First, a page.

I promptly went out this afternoon to buy some fresh fish because we have an excellent local vendor who brings his truck to Bethesda every Friday (Bethesda readers take note – this is clearly the most reasonably priced sushi-grade-fish you can find in Bethesda. Check them out at www.salt-river-lobster.com). I marinaded the whole Bronzini fish in tandoori spices and started my experimentation with the new toy. At first I was not sure if the tandoor would be any different from a regular charcoal grill but after I tasted the fish that we made in the tandoor today, I am convinced that there is a quite a big difference. The tandoor takes very little charcoal (I used only about 25-30 charcoal pieces today) to reach quite a high temperature and the ceramic cylinder is extremely efficient at keeping the heat trapped inside – so the result was that the fish I cooked took only 10-12 minutes to get done and unlike the grill where the heat comes from one direction (and therefore one side of the food gets cooked, while the other side is still completely raw), here the fish was completely surrounded by an even heat source and the effect is the same as that in a convection oven. The charcoal gave the fish a good smoked flavor without burning the exterior of the fish. Today’s experiment was indeed a success in my household – it got two-thumbs-up from my husband and our son! If you don’t have a tandoor, a regular grill will do just as well. Just be careful to turn the fish before either side gets overcooked from the direct heat of the charcoal.
1. Two whole Bronzini fish (you can use any other kind of fish as well – as long as it is a fish with sturdy flesh that won’t fall apart in the cooking process) – about 2 lbs or so of fish.
2. One cup of low fat plain yogurt
3. One lime or lemon
4. 1.5 tablespoon of tandoori masala
5. 1.5 tablespoons of freshly ground coriander powder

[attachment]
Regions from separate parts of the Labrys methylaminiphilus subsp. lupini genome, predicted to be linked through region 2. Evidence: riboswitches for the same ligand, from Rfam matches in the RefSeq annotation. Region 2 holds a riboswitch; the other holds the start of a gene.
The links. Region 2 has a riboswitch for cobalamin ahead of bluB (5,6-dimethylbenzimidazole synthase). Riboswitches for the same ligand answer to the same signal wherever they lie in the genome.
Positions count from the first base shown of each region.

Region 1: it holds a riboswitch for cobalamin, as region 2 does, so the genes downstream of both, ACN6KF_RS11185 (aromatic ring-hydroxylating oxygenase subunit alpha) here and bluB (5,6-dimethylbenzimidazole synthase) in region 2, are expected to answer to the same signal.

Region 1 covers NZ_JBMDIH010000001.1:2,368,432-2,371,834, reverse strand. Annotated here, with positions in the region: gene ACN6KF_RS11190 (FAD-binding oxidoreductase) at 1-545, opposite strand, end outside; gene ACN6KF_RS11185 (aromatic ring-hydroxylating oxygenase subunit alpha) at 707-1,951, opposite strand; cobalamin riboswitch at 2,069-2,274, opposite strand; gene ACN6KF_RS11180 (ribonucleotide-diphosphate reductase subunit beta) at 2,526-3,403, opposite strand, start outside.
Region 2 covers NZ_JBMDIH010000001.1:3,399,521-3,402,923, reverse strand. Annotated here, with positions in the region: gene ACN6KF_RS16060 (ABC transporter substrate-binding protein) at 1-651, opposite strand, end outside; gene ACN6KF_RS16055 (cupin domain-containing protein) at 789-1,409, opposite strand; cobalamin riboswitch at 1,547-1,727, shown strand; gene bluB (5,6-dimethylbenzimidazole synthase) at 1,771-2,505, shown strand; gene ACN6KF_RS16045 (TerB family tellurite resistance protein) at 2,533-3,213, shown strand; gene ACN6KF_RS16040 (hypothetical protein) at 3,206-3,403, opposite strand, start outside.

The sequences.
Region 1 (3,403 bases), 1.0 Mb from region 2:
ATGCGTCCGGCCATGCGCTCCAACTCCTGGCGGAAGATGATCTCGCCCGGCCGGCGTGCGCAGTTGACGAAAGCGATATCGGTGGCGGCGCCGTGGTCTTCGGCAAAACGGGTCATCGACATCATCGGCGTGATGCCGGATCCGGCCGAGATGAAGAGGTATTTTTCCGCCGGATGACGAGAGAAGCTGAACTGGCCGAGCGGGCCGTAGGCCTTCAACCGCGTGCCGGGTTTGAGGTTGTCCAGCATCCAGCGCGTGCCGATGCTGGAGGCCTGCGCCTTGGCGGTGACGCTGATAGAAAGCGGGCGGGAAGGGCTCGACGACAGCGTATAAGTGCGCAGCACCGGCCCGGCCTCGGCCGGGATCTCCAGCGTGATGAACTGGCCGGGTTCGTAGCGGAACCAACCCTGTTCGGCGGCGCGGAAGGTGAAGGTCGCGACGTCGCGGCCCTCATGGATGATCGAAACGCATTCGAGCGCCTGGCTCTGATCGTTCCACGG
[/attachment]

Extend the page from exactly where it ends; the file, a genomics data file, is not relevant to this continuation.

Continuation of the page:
6. One small white onion
7. 2 cloves of fresh garlic
8. 2 tablespoons of extra virgin olive oil
9. A foot or two of kitchen twine.
1. Light the charcoal in the tandoor or the regular grill and while the charcoal gets hot, you can go on with the following directions -
2. Wash the fish under a stream of cold water and pat it dry from the inside and the outside with dry paper towels. Set the fish aside.
3. In a bowl, mix the yogurt, tandoori masala, the juice of ½ the lemon (keep the other half for use later), olive oil and the ground coriander powder to make the marinade.
4. Peel and dice the onion in very small pieces and set aside.
5. Peel and chop the garlic cloves in small pieces (as fine as you can) and set aside.
6. Using a sharp knife make3-4 slits in the flesh of the fish (along both the sides).
7. Open the fish and spread a tablespoon or so or the chopped onions and a teaspoon of the chopped garlic in the body cavity of the fish.
8. Also pour the marinade inside the fish, in the slits made in the flesh of the fish and also on top of the skin.
9. Repeat the same steps for the second fish.
10. Using a sharp long skewer, skewer both the fish (in through the mouth and out near the tail). Also use the kitchen twine to tie the fish close to the thickest part of its belly – so that the onion and garlic pieces stay inside the cavity of the fish.
11. When the coal is hot and ready to be used for cooking (gets grey in color on the exterior), place the skewered fish in the tandoor and cover the tandoor.
12. Grill the fish inside the tandoor or charcoal grill for 10 minutes or so (depending on the heat generated and maintained in the grill) – check for done-ness after 5 minutes and turn the fish if necessary.